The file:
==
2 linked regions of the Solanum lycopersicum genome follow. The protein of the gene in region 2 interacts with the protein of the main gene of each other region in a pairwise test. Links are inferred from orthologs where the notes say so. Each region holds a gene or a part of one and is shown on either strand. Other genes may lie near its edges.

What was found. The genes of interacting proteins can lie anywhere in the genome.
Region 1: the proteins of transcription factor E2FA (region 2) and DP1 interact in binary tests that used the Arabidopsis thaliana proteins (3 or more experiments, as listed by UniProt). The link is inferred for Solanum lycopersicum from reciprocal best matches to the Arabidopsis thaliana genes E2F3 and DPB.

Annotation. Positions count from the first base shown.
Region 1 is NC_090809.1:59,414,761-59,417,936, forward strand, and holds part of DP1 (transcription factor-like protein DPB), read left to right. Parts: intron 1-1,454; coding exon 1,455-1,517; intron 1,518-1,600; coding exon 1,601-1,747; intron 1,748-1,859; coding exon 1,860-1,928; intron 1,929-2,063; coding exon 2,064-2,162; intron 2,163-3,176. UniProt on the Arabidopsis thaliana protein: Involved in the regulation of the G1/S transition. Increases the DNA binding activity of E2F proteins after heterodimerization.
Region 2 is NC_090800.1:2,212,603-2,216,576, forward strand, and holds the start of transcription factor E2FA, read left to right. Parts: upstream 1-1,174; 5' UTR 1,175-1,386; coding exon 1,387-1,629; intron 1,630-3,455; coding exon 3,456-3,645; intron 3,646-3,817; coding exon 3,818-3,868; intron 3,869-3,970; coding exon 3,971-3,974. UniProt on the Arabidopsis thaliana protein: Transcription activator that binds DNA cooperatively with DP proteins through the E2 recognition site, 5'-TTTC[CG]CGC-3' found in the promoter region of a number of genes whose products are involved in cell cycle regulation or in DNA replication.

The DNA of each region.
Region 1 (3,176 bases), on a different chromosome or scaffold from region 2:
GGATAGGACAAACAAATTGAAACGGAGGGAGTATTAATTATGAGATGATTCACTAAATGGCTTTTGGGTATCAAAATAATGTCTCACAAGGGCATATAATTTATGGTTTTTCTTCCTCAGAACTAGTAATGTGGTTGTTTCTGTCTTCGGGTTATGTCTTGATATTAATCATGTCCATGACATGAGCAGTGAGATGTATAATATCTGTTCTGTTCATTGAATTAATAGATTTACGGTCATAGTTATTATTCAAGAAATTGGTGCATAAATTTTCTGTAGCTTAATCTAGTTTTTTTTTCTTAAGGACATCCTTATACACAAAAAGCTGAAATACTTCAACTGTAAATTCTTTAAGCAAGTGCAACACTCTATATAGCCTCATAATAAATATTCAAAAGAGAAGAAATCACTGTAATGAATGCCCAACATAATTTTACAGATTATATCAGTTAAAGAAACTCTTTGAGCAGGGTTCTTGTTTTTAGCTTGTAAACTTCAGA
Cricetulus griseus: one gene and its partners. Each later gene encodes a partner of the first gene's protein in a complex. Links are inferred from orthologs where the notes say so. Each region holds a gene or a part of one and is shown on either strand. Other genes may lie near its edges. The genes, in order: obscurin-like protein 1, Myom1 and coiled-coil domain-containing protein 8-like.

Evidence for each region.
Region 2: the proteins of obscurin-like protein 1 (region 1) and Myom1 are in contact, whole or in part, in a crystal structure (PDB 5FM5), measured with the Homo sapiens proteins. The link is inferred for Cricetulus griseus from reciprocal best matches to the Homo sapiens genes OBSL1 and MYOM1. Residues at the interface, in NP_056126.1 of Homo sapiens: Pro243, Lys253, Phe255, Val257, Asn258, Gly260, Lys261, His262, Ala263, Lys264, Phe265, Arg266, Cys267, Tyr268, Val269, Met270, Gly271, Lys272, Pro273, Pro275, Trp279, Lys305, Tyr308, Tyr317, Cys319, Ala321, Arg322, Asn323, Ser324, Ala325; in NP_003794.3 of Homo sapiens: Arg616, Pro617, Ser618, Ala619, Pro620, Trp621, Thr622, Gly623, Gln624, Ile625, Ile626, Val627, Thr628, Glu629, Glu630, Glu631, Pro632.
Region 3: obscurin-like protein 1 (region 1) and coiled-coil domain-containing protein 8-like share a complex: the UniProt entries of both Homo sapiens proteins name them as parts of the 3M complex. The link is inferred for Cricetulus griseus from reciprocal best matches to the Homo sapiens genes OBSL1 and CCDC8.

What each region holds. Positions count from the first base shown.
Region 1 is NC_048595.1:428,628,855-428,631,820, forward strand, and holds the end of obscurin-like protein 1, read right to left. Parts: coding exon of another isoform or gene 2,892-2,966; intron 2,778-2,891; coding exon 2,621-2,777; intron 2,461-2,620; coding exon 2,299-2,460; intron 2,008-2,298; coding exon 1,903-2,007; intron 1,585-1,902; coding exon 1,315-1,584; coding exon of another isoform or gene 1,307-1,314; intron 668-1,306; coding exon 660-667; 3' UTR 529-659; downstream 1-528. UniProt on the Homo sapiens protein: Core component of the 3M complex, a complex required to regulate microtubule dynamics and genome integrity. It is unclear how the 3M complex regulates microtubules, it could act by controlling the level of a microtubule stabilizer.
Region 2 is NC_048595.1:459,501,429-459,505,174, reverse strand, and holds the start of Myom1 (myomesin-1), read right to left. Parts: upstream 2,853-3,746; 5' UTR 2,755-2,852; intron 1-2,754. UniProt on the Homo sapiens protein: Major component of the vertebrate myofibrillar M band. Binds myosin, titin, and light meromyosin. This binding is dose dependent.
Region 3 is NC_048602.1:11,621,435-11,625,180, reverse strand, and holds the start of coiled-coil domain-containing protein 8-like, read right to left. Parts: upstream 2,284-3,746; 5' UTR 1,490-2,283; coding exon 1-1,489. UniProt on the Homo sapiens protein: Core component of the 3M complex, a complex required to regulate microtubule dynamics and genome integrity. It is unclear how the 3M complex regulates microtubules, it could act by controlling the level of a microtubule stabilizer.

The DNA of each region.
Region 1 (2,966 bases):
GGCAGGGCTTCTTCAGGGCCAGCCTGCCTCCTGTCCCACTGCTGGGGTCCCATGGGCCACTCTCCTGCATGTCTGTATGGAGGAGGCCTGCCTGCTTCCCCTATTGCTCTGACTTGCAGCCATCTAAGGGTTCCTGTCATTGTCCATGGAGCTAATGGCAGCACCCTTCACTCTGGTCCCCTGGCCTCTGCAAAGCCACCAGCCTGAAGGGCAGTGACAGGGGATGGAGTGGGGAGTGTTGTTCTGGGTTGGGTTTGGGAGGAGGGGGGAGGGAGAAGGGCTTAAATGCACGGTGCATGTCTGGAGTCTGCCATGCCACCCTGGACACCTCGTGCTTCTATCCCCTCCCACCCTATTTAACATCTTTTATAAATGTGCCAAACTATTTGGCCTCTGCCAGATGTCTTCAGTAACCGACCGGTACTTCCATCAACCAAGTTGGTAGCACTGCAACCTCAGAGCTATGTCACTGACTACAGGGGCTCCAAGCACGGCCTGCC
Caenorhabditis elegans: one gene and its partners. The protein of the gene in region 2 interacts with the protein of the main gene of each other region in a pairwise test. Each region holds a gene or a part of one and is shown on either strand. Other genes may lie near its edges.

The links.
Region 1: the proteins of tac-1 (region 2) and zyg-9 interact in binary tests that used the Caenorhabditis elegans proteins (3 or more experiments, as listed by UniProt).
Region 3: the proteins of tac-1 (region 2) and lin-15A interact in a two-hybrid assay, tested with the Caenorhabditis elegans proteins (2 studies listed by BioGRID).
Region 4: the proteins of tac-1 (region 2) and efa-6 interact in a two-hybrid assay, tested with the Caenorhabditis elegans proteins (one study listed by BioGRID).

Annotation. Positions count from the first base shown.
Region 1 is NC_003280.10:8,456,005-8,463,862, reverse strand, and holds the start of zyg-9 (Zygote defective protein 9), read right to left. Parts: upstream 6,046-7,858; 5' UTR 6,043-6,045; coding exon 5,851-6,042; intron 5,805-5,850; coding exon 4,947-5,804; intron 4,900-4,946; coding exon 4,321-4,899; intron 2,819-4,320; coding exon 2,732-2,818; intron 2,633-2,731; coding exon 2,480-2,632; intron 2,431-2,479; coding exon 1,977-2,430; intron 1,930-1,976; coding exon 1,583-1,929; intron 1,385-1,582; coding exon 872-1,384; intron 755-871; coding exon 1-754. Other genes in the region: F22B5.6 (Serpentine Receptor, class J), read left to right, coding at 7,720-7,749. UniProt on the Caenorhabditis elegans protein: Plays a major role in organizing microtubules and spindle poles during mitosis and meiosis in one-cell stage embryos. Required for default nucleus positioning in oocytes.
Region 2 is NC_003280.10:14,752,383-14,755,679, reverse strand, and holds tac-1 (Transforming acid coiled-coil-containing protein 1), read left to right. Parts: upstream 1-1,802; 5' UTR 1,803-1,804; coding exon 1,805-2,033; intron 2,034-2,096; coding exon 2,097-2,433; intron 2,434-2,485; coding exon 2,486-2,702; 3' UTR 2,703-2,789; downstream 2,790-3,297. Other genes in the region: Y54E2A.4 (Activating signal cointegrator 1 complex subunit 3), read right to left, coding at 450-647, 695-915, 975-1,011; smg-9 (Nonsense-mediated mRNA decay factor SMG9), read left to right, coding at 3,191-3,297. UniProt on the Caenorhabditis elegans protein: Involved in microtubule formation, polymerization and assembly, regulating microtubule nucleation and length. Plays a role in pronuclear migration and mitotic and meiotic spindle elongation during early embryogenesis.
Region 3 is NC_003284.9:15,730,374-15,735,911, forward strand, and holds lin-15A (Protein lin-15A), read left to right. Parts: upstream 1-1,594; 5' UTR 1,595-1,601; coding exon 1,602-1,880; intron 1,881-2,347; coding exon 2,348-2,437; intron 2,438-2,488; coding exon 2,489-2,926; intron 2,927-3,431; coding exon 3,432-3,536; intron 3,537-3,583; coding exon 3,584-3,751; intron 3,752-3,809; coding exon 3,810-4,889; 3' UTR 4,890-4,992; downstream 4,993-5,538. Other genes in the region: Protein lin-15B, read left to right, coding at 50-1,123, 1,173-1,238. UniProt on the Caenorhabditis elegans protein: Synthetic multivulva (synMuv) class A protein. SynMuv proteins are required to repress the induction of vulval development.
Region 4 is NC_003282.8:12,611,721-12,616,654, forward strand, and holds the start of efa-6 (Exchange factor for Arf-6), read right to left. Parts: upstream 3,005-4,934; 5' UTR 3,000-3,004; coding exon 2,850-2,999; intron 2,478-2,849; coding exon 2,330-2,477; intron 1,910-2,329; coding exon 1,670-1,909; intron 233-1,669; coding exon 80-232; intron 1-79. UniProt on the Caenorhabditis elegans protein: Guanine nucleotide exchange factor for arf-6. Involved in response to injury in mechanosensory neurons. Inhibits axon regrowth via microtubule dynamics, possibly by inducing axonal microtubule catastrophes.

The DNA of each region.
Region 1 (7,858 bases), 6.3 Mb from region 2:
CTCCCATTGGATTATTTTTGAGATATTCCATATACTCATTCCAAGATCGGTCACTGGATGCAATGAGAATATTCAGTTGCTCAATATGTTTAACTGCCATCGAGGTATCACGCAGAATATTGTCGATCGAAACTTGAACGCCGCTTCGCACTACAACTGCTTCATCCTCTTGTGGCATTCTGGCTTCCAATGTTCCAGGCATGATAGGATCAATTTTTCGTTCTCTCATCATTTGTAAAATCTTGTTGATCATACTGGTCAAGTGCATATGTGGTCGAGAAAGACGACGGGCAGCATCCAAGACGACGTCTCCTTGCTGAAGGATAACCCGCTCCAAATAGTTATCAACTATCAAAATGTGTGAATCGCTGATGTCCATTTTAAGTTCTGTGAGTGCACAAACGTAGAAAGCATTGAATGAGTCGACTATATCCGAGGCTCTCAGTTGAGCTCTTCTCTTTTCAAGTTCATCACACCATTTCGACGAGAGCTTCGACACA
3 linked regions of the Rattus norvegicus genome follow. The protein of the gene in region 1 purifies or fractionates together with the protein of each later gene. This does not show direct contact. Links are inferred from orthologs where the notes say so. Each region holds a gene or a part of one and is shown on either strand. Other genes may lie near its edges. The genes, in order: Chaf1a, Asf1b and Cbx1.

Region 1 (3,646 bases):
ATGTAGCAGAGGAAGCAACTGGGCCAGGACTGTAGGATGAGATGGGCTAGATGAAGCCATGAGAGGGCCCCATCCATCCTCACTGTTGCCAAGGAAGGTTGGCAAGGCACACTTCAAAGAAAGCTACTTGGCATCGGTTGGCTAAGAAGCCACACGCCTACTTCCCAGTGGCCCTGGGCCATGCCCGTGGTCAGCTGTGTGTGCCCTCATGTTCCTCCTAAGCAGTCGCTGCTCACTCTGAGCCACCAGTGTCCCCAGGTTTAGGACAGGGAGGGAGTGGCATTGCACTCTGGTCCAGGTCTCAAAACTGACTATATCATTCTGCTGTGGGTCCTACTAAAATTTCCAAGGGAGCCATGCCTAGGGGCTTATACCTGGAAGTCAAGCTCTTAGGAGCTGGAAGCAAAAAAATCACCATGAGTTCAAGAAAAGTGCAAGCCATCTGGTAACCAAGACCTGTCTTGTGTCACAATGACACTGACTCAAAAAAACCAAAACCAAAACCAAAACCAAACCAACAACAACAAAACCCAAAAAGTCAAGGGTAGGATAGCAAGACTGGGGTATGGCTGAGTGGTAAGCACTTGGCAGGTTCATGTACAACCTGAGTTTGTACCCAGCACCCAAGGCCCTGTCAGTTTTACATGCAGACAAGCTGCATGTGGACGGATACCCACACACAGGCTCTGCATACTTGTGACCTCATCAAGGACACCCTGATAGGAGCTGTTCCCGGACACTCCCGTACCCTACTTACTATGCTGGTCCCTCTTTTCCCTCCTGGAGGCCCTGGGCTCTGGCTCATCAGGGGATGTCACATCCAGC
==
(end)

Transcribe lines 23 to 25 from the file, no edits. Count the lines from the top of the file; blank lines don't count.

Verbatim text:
Region 1: the proteins of tac-1 (region 2) and zyg-9 interact in binary tests that used the Caenorhabditis elegans proteins (3 or more experiments, as listed by UniProt).
Region 3: the proteins of tac-1 (region 2) and lin-15A interact in a two-hybrid assay, tested with the Caenorhabditis elegans proteins (2 studies listed by BioGRID).
Region 4: the proteins of tac-1 (region 2) and efa-6 interact in a two-hybrid assay, tested with the Caenorhabditis elegans proteins (one study listed by BioGRID).